Tuesday, March 31, 2009

TWD: Coconut Butter Thins

Kelly of The Barefoot Kitchen Witch chose this week's recipe and will be posting it on her blog.

These aren't pretty, but they are delicious.

I loved these cookies! They have a shortbread texture with just a hint of coconut and lime. When I make these again (and I will), I will double the lime zest.

These remind me of the World Peace Cookies, which has been my favorite TWD recipe so far. I might try the method used this week with the World Peace Cookies next time; it was much easier than slicing the rolls of frozen dough.

Do any long-time members think I have missed a recipe I'd love that is similar to the World Peace Cookies and these? (I have only been with the group since January.)

Tim's Rating: 9.5/10 ("I don't taste coconut or lime. Oh I taste a little lime. These taste like butter. These are really good.")
Liz's Rating: 9.5/10

Sunday, March 29, 2009

Mango and Sticky Rice (Khao Neeo Mamuang)

The Amazing Race's pit stop in Thailand

  • 1 1/2 cups uncooked short-grain white rice
  • 2 cups water
  • 1 1/2 cups coconut milk
  • 1 cup white sugar
  • 1/2 teaspoon salt
  • 1/2 cup coconut milk
  • 1 tablespoon white sugar
  • 1/4 teaspoon salt
  • 1 tablespoon tapioca starch
  • 3 mangos, peeled and sliced
  • 1 tablespoon toasted sesame seeds

  1. Combine the rice and water in a saucepan; bring to a boil; cover and reduce heat to low. Simmer until water is absorbed, 15 to 20 minutes.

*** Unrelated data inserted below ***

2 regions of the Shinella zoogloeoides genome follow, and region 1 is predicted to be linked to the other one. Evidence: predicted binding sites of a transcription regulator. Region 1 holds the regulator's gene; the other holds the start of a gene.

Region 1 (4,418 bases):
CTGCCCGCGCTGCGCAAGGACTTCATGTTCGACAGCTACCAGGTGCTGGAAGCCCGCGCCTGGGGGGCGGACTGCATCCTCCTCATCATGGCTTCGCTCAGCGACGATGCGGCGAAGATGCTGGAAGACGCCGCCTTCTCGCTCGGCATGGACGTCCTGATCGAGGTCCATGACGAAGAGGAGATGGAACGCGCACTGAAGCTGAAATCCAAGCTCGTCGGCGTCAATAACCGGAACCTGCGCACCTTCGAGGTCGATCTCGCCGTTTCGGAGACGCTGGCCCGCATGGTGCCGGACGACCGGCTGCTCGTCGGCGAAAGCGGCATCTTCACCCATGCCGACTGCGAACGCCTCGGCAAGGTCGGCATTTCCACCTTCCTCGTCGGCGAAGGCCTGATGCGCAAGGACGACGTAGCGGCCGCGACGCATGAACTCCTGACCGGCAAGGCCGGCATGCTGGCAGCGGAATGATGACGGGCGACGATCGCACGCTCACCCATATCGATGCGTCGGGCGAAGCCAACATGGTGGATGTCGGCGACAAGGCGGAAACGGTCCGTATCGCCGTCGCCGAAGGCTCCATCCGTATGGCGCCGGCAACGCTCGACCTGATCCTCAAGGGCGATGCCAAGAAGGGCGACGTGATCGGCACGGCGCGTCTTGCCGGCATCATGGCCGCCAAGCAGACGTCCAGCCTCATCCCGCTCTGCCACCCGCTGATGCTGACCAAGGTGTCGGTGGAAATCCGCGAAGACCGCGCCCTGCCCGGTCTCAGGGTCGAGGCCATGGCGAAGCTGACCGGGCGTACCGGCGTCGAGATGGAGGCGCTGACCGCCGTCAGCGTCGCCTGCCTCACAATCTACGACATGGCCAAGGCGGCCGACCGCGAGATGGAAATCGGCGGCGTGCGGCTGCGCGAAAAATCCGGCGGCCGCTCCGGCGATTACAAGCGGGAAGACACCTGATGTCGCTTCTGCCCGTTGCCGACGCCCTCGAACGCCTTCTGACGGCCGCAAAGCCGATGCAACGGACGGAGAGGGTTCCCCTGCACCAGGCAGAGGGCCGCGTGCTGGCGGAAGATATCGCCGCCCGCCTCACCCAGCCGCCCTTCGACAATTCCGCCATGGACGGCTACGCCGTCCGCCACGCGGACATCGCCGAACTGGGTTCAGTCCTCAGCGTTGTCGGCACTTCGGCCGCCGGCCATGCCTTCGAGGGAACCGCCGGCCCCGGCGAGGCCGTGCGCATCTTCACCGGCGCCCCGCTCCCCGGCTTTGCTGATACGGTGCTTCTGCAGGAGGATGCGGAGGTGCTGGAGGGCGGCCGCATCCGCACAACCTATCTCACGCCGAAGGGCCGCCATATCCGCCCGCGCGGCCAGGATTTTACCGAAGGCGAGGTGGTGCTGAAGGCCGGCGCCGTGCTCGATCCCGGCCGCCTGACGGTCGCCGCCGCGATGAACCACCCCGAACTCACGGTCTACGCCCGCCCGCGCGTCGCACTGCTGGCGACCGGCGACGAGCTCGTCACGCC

2. While the rice cooks, mix together 1 1/2 cups coconut milk, 1 cup sugar, and 1/2 teaspoon salt in a saucepan over medium heat; bring to a boil; remove from heat and set aside. Stir the cooked rice into the coconut milk mixture; cover. Allow to cool for 1 hour.
  3. Make a sauce by mixing together 1/2 cup coconut milk, 1 tablespoon sugar, 1/4 teaspoon salt, and the tapioca starch in a saucepan; bring to a boil.
  4. Place the sticky rice on a serving dish. Arrange the mangos on top of the rice. Pour the sauce over the mangos and rice. Sprinkle with sesame seeds.

Notes: This is a dish I have enjoyed at many restaurants but never made at home. Now that I know I can make it, I think I need to have a a Thai dinner party! I used arborio rice, but next time I will try sushi or sticky rice. I substituted cornstarch for the tapioca starch, and it worked fine.

Liz's Rating: 9.5/10
Tim's Rating: 10/10

Next week on The Amazing Race: Thailand (again!)

Thursday, March 26, 2009

Tim Raves: Hennepin Beer from the Ommegang Brewery

Tim is obsessed with this beer. He was very very excited to see it at a new local restaurant, and last weekend I found it at our local liquor store just in time for March Madness.

He told me that "this is so good, you should put it on the blog!"

We're off to Vegas for the weekend! I hope everyone is enjoying March Madness and the spring weather.